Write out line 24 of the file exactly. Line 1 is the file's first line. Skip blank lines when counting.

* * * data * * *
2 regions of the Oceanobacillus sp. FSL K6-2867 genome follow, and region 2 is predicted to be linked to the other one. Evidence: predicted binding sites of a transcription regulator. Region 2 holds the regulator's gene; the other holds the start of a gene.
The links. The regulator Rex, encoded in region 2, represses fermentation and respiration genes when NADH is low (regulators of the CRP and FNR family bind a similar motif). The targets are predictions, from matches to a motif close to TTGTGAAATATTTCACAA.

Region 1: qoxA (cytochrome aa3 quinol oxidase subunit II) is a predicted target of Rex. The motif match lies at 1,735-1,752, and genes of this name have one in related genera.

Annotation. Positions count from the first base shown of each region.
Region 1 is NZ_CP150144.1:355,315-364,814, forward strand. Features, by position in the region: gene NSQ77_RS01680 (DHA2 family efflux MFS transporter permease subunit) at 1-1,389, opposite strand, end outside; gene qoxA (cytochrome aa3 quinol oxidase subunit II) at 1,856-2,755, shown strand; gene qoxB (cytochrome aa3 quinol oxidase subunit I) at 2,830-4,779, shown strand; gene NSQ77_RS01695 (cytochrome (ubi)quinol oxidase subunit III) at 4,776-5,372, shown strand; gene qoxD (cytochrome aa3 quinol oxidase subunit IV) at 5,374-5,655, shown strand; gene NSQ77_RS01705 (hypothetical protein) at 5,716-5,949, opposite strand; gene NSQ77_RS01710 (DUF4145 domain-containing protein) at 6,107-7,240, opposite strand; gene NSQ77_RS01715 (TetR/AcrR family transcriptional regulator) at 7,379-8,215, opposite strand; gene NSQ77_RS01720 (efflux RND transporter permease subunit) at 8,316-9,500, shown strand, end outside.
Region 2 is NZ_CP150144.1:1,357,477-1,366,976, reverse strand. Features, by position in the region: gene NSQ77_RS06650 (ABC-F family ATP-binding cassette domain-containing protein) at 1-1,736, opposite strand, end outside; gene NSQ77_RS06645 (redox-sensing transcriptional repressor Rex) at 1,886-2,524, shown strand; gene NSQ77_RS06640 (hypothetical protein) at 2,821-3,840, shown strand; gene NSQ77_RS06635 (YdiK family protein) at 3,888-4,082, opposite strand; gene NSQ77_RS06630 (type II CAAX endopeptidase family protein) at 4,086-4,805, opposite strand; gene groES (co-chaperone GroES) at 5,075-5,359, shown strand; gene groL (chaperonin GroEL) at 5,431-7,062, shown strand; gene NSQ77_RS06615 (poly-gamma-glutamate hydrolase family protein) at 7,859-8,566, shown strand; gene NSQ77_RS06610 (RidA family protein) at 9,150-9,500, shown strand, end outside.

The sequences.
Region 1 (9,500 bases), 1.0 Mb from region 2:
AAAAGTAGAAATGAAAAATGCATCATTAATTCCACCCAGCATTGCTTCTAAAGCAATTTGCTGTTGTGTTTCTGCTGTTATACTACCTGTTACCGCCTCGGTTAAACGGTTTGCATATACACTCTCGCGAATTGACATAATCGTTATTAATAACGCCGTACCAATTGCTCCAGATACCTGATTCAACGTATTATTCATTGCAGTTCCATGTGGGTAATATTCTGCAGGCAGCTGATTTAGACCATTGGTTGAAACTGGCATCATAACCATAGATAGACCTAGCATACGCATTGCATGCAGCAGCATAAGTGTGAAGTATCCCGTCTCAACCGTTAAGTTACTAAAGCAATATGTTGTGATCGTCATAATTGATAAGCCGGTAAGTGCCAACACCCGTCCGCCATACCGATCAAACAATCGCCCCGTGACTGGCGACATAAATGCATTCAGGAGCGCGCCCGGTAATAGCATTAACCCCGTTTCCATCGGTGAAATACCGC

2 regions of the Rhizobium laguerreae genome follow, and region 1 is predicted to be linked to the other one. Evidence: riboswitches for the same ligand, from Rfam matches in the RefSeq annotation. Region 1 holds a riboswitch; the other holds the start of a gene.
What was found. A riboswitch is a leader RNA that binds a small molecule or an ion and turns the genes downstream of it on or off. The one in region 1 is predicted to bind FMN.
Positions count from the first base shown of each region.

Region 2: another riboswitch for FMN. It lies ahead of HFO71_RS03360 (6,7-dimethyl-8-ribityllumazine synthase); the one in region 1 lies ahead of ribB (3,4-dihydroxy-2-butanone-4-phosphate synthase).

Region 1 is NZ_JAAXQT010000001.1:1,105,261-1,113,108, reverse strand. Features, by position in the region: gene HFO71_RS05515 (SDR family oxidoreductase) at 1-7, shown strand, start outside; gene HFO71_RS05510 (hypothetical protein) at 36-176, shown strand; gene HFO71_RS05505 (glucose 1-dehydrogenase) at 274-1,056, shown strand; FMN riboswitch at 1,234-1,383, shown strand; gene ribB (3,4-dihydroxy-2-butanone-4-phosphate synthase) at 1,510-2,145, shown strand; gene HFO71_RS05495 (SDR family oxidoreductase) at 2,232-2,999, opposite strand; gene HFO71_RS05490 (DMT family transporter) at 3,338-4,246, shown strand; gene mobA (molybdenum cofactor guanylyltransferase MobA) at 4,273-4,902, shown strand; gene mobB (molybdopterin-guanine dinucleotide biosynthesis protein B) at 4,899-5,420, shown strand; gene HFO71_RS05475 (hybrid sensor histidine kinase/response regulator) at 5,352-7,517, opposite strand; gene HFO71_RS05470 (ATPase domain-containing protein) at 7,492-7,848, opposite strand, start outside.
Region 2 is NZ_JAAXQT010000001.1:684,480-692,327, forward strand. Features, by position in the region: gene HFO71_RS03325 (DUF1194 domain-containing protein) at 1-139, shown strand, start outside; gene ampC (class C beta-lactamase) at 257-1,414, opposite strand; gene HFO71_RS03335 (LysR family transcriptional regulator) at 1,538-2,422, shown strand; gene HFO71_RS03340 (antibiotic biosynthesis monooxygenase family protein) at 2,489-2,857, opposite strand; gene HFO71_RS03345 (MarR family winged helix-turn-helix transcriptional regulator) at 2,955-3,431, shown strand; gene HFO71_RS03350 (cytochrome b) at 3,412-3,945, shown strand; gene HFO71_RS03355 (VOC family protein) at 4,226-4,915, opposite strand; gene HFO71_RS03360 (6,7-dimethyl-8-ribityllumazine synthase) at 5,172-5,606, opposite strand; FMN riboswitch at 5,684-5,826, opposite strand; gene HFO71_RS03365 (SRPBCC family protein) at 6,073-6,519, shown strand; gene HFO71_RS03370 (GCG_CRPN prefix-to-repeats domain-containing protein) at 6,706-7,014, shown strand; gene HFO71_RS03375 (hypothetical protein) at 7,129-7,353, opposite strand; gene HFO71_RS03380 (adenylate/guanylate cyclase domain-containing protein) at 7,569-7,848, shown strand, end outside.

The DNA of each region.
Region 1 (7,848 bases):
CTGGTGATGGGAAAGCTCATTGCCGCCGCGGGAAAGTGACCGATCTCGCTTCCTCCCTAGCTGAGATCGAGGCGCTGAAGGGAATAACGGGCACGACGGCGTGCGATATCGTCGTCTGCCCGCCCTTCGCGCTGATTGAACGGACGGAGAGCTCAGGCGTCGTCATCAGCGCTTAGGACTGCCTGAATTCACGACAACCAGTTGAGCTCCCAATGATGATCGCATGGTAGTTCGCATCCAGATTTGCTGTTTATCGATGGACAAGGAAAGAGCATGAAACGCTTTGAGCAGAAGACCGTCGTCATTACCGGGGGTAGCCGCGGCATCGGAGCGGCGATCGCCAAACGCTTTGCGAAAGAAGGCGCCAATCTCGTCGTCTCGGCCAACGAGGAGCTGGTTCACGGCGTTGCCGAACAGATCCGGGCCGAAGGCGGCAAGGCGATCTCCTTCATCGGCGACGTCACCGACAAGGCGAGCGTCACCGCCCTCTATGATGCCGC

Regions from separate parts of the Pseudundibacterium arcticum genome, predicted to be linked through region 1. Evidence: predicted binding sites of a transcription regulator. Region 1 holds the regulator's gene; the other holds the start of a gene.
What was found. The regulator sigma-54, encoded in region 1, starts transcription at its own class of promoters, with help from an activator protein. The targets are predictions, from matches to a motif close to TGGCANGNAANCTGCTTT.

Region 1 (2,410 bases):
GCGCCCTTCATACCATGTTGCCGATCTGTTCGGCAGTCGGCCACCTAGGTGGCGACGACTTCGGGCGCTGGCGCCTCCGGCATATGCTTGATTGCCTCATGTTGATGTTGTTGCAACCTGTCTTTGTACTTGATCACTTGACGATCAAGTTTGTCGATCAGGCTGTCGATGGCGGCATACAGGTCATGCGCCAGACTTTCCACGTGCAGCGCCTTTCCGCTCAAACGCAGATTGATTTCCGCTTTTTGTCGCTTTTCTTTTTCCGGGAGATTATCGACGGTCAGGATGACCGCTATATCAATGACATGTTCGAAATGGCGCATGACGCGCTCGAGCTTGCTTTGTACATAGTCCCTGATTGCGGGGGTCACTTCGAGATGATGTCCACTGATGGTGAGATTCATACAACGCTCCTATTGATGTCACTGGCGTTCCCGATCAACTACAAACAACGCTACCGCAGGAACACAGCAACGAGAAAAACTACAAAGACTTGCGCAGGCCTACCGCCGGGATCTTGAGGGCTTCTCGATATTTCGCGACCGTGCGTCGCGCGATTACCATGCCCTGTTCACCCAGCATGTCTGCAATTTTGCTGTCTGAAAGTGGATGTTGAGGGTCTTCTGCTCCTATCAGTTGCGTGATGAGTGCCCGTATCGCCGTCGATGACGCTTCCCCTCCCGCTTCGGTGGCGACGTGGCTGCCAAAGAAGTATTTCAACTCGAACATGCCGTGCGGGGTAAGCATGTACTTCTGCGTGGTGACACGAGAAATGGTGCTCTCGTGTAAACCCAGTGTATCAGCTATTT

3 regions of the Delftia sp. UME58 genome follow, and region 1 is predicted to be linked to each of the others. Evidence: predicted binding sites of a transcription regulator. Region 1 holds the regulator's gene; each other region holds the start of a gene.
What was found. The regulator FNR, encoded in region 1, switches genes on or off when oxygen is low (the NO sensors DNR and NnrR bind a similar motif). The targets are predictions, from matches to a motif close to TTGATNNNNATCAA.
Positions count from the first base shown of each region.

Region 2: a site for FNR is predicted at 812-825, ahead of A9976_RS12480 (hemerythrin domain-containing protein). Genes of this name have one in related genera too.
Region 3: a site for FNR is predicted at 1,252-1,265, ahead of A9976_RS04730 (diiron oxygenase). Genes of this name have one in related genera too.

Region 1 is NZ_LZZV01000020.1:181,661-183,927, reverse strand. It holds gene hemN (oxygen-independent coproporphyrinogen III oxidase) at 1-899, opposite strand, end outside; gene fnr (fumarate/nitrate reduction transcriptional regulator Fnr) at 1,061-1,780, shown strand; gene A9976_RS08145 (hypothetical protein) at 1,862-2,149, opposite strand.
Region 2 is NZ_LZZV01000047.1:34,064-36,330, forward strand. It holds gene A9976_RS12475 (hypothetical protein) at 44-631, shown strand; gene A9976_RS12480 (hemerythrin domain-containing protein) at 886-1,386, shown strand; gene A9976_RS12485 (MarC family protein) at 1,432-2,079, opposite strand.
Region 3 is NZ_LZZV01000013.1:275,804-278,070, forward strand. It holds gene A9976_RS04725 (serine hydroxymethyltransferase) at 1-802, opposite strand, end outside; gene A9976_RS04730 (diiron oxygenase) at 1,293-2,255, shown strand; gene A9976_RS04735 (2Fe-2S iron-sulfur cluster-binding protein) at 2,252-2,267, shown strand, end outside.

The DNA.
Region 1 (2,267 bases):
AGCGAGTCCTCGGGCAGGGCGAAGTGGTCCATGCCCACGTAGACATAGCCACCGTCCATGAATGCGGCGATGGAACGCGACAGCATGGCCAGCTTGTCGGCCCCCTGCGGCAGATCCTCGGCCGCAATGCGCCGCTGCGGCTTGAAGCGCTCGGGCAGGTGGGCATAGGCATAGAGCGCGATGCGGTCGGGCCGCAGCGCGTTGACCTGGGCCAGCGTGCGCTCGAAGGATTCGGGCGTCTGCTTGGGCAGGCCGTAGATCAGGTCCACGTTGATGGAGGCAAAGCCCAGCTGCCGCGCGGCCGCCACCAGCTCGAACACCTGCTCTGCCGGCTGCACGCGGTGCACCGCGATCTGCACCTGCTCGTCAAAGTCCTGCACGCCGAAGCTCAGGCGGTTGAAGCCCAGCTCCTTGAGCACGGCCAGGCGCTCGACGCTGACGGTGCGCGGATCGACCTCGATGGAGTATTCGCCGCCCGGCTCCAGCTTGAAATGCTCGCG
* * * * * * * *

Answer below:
What was found. The regulator FNR, encoded in region 1, switches genes on or off when oxygen is low (the NO sensors DNR and NnrR bind a similar motif). The targets are predictions, from matches to a motif close to TTGATNNNNATCAA.